Utility Week’s Lucinda Dann visited the UK’s first R&D centre for heat pumps to find out how and why Octopus Energy is preparing to install them on a mass scale from April 2022.

The government’s boiler replacement scheme may only be for 30,000 heat pumps per year for three years from April 2022, but Octopus Energy is expecting the scheme to act as a catalyst for revolution within the heat pump sector.

As such, it has spent the last few months busily preparing for the launch of the scheme at its new £10 million heat pump research and development centre in Slough.

The company has set itself an ambitious goal; cutting the cost of installing a heat pump to the same as it is for a fossil fuel boiler within 18 months. The company is laser-focused on achieving its goal.

It expects some of that cost reduction to come from buying hardware directly from manufacturers, with the rest being from quicker installations and a strategy of focussing on the easiest homes first.

Building an army

One of the main issues keeping costs high is a shortage of heat pump installation engineers due to it being a cottage industry, Octopus says.

Therefore, its focus ahead of the scheme’s launch in April is training an army of engineers to carry out the expected work.

Most of the company’s R&D centre is currently focussed on training and around 1,000 trainees are expected to pass through Octopus’ programme a year.

Having designed the training programme itself, the first recruits started their learning in November, and with training times depending on previous experience, around 400 engineers, or 100 teams, are expected to be ready for the scheme’s launch.

The company says the trades which are taking the training course include labourers, people with heating and plumbing experience already, and electricians.

All of the engineers taking part in Octopus’ training scheme will be employed by the company itself, with many of the electricians having been working on installing smart meters until now.

John Szymik, chief executive of Octopus Energy Services says the cost of installation is high partly due to highly skilled tradespeople being involved in the whole installation process, including unloading the heat pump off the van.

Octopus’ model will be different, he says due to the companies’ size and resources.

“We will have a big pool of electricians who will appear just for the necessary bit.”

Initially the company will only be looking to take on installations in London and the home counties, expanding to other areas soon after.

“We won’t necessarily be able to cover the whole market by April, but we are working towards it,” he says.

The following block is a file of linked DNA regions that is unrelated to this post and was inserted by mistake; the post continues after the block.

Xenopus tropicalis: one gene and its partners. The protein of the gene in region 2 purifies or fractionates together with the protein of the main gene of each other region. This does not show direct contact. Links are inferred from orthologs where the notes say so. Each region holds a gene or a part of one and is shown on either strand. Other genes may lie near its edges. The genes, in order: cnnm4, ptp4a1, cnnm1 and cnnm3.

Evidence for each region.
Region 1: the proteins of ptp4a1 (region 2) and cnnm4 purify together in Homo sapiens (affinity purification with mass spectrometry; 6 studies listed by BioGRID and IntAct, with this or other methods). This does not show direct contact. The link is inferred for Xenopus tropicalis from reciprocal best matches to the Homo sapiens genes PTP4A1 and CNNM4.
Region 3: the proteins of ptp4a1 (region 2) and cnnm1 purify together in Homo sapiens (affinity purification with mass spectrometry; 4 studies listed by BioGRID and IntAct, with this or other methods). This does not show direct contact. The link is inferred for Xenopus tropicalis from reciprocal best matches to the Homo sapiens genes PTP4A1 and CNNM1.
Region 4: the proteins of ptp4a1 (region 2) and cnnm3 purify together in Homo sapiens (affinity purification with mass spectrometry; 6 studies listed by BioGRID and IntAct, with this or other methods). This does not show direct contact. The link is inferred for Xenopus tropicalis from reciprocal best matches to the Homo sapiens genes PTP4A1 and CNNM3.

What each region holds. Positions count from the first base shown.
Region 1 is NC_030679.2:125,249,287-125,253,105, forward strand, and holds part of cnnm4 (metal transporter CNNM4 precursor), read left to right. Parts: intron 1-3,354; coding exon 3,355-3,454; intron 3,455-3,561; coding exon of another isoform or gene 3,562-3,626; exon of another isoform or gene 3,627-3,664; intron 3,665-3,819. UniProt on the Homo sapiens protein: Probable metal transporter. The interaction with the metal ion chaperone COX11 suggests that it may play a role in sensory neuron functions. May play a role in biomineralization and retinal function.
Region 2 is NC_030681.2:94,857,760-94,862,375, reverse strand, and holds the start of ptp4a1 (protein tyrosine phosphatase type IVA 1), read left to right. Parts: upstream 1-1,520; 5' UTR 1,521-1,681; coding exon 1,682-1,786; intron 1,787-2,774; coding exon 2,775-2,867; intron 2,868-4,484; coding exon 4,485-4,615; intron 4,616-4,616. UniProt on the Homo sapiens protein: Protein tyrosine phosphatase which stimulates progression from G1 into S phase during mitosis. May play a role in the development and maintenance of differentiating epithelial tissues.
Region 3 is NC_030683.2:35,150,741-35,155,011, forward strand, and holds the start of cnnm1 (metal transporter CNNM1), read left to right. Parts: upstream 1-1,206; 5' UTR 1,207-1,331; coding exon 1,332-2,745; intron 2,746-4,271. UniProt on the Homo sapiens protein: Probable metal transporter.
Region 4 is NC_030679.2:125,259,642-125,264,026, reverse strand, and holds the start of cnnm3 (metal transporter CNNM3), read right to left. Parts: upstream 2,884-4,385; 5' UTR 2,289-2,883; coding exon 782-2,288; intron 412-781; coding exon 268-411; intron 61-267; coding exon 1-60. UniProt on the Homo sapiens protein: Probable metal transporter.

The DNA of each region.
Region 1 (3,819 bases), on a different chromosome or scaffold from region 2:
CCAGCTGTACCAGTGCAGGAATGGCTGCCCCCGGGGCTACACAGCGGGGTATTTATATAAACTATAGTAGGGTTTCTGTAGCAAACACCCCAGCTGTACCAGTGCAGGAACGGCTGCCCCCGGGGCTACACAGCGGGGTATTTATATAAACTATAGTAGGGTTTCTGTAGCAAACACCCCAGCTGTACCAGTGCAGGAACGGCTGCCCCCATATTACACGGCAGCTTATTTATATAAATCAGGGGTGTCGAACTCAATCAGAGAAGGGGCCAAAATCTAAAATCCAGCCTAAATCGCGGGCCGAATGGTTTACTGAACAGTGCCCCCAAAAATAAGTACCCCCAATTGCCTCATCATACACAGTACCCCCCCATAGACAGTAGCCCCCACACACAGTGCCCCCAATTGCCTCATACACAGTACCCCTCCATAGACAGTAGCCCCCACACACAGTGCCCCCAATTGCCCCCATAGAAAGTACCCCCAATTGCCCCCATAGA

Focussing on the 40% that are ready to go

Inside an innocuous warehouse on the Slough Industrial Estate are two full-sized three bed houses, complete with carpets, radiators and fitted kitchens.

One has been designed to modern standards, while the other is to 1970s specifications.

The company says that the two houses represent around 40% of the UK’s housing stock and have been built to allow engineers on its heat pump training programme to work within real-life spaces to connect-up the new technology.

They are also representative of the types of houses Octopus will be targeting as it hopes to create momentum in the market.

“Up until now the heat pump market has been a cottage industry, with most installations being really bespoke off-gas grid projects which require extensive planning and surveying,” says Szymik.

“Our job is to create a market.”

Houses built to modern specifications, of which there are nearly 3,691,500, or 17% of the UK housing stock, are ready for a heat pump today.

These homes will not require any additional insulation, making them the quickest, and cheapest homes to install heat pumps into.

Another 12%, or 2,438,900 homes have been built to 1970s standards which will only require some additional insulation at installation to achieve the best efficiencies.

Despite claims that homeowners will have to change all of their radiators to much larger ones, Szymik expects to only change at most one radiator per house based on a whole heat loss calculation for each room.

He adds that Octopus is only interested in the retrofit market currently, rather than new build or commercial, and will look to install heat pumps in both new and existing customers’ homes.